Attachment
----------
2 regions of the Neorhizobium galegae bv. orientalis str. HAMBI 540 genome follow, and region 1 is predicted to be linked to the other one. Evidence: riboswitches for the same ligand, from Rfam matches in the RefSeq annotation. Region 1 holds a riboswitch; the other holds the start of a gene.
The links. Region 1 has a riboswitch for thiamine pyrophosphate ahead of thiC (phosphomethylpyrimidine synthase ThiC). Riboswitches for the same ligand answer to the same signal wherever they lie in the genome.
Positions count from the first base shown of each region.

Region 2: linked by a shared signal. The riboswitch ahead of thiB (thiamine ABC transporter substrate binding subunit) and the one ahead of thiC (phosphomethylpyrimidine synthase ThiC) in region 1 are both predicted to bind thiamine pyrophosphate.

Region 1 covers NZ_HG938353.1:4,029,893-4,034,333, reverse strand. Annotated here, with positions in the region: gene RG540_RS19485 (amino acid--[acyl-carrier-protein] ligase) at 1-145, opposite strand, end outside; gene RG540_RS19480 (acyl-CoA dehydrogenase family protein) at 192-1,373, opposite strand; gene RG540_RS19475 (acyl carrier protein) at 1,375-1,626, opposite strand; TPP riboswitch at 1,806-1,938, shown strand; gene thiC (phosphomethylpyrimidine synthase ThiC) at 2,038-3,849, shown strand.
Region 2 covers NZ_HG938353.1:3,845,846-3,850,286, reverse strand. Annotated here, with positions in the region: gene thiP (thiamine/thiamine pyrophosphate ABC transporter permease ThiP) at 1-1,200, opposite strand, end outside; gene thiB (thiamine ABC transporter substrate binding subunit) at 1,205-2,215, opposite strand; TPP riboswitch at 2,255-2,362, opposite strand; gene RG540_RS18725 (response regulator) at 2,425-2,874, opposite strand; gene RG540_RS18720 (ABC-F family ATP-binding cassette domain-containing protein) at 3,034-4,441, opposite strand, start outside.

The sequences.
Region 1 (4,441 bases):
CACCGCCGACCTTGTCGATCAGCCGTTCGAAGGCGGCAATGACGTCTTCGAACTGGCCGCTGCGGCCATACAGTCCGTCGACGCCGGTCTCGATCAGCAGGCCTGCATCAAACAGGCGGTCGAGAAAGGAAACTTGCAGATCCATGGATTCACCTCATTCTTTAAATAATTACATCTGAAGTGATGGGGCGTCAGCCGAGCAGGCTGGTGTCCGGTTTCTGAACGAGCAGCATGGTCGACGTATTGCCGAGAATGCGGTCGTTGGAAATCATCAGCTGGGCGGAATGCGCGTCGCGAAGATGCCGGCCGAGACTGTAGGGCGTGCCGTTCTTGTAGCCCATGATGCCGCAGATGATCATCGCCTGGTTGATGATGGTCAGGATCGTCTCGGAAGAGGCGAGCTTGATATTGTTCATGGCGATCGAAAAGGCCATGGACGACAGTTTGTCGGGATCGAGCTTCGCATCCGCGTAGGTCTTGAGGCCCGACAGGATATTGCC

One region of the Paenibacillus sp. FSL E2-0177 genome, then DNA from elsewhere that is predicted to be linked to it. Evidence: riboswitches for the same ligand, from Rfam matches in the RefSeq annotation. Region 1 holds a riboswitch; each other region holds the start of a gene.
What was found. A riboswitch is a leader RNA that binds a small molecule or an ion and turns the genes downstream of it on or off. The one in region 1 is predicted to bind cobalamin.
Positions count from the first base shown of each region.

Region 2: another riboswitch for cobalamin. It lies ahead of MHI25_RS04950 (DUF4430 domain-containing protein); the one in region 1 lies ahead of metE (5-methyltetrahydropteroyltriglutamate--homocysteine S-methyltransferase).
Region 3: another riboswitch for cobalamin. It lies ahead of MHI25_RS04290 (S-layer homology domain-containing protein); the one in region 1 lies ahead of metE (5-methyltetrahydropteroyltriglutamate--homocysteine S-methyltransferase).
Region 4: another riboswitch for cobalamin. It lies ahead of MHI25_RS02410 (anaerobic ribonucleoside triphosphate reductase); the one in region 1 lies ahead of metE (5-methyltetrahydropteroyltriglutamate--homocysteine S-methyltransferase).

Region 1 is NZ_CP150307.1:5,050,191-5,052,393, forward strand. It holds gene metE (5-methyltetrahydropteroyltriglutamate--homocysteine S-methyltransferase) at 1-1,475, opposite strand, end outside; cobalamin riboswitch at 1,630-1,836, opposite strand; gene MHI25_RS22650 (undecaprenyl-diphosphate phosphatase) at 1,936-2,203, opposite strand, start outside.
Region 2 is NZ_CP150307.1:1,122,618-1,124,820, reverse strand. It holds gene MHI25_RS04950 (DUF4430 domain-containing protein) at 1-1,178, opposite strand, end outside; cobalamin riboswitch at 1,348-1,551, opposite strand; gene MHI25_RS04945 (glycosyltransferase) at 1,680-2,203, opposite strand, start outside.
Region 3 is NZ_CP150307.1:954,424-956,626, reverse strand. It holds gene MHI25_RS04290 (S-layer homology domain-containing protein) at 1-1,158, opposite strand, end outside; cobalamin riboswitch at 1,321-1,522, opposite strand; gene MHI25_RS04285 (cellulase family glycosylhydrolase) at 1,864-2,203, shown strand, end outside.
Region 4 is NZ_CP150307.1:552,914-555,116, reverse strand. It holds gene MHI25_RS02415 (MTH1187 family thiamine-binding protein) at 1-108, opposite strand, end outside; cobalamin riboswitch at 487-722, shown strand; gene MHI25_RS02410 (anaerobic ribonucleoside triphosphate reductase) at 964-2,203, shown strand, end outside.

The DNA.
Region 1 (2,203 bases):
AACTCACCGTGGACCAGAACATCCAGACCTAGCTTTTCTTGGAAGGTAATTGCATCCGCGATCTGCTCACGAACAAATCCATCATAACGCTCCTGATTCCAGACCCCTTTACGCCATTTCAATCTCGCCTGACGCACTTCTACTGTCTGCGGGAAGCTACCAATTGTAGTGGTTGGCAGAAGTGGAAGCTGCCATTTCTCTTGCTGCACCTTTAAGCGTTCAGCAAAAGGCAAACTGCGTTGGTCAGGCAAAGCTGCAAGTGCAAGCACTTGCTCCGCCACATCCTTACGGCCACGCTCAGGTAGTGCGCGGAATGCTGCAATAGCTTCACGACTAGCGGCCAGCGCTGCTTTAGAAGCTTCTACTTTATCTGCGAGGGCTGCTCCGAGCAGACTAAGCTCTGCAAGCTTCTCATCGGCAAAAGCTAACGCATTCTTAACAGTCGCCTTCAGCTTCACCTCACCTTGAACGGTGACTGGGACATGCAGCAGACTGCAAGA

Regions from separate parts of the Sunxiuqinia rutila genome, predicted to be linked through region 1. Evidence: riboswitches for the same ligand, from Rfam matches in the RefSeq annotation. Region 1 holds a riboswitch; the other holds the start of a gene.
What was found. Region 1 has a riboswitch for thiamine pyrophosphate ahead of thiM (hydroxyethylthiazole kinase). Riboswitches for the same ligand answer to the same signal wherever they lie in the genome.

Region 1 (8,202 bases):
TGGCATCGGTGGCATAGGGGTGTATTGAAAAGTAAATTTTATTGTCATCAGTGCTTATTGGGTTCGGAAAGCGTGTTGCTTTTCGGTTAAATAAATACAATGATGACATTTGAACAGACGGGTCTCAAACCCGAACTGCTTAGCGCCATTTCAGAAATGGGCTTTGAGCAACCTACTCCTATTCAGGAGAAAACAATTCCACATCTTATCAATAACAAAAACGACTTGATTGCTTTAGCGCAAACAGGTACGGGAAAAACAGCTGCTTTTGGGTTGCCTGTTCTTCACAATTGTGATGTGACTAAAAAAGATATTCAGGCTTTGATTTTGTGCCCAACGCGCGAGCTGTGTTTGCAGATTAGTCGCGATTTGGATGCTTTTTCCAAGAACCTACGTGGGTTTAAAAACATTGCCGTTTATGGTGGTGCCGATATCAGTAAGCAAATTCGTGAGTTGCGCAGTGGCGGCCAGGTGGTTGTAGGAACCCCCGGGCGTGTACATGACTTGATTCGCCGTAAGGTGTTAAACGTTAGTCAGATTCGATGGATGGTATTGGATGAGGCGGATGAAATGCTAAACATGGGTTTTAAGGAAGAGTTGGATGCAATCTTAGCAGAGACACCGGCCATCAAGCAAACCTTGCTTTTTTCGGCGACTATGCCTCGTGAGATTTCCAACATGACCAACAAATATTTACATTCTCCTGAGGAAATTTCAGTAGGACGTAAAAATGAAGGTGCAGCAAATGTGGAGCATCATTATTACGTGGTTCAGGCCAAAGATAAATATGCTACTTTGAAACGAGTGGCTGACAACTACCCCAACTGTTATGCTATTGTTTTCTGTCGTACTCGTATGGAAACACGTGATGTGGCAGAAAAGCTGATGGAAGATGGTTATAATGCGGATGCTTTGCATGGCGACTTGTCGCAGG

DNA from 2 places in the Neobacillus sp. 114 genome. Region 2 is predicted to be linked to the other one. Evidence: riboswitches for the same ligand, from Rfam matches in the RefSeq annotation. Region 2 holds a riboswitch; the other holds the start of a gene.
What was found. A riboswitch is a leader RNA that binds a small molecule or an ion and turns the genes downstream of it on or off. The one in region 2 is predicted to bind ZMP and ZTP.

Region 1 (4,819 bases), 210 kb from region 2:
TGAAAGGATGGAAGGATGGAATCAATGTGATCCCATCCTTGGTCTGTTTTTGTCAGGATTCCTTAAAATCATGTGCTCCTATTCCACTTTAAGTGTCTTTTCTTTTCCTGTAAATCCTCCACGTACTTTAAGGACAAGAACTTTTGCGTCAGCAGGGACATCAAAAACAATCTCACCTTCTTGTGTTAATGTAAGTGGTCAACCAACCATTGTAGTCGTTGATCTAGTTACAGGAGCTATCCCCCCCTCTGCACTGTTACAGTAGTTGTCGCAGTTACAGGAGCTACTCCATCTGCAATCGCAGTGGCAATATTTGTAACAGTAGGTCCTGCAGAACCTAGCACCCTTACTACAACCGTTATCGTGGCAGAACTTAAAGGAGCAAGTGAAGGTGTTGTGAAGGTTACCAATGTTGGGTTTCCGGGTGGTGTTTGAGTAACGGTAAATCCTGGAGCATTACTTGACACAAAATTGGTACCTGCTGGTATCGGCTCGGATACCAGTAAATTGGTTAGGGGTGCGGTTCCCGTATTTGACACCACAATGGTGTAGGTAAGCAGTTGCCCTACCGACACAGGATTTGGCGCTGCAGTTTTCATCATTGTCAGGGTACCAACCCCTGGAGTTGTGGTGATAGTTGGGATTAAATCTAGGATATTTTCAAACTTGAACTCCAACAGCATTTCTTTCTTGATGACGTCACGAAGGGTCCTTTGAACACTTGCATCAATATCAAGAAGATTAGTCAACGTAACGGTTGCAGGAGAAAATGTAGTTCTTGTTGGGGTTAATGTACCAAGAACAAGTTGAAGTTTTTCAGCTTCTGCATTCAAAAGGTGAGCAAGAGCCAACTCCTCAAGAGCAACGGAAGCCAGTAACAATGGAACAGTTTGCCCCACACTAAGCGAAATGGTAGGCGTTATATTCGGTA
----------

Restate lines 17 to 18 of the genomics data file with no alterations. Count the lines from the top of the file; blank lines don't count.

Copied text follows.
Region 2 is NZ_CP150307.1:1,122,618-1,124,820, reverse strand. It holds gene MHI25_RS04950 (DUF4430 domain-containing protein) at 1-1,178, opposite strand, end outside; cobalamin riboswitch at 1,348-1,551, opposite strand; gene MHI25_RS04945 (glycosyltransferase) at 1,680-2,203, opposite strand, start outside.
Region 3 is NZ_CP150307.1:954,424-956,626, reverse strand. It holds gene MHI25_RS04290 (S-layer homology domain-containing protein) at 1-1,158, opposite strand, end outside; cobalamin riboswitch at 1,321-1,522, opposite strand; gene MHI25_RS04285 (cellulase family glycosylhydrolase) at 1,864-2,203, shown strand, end outside.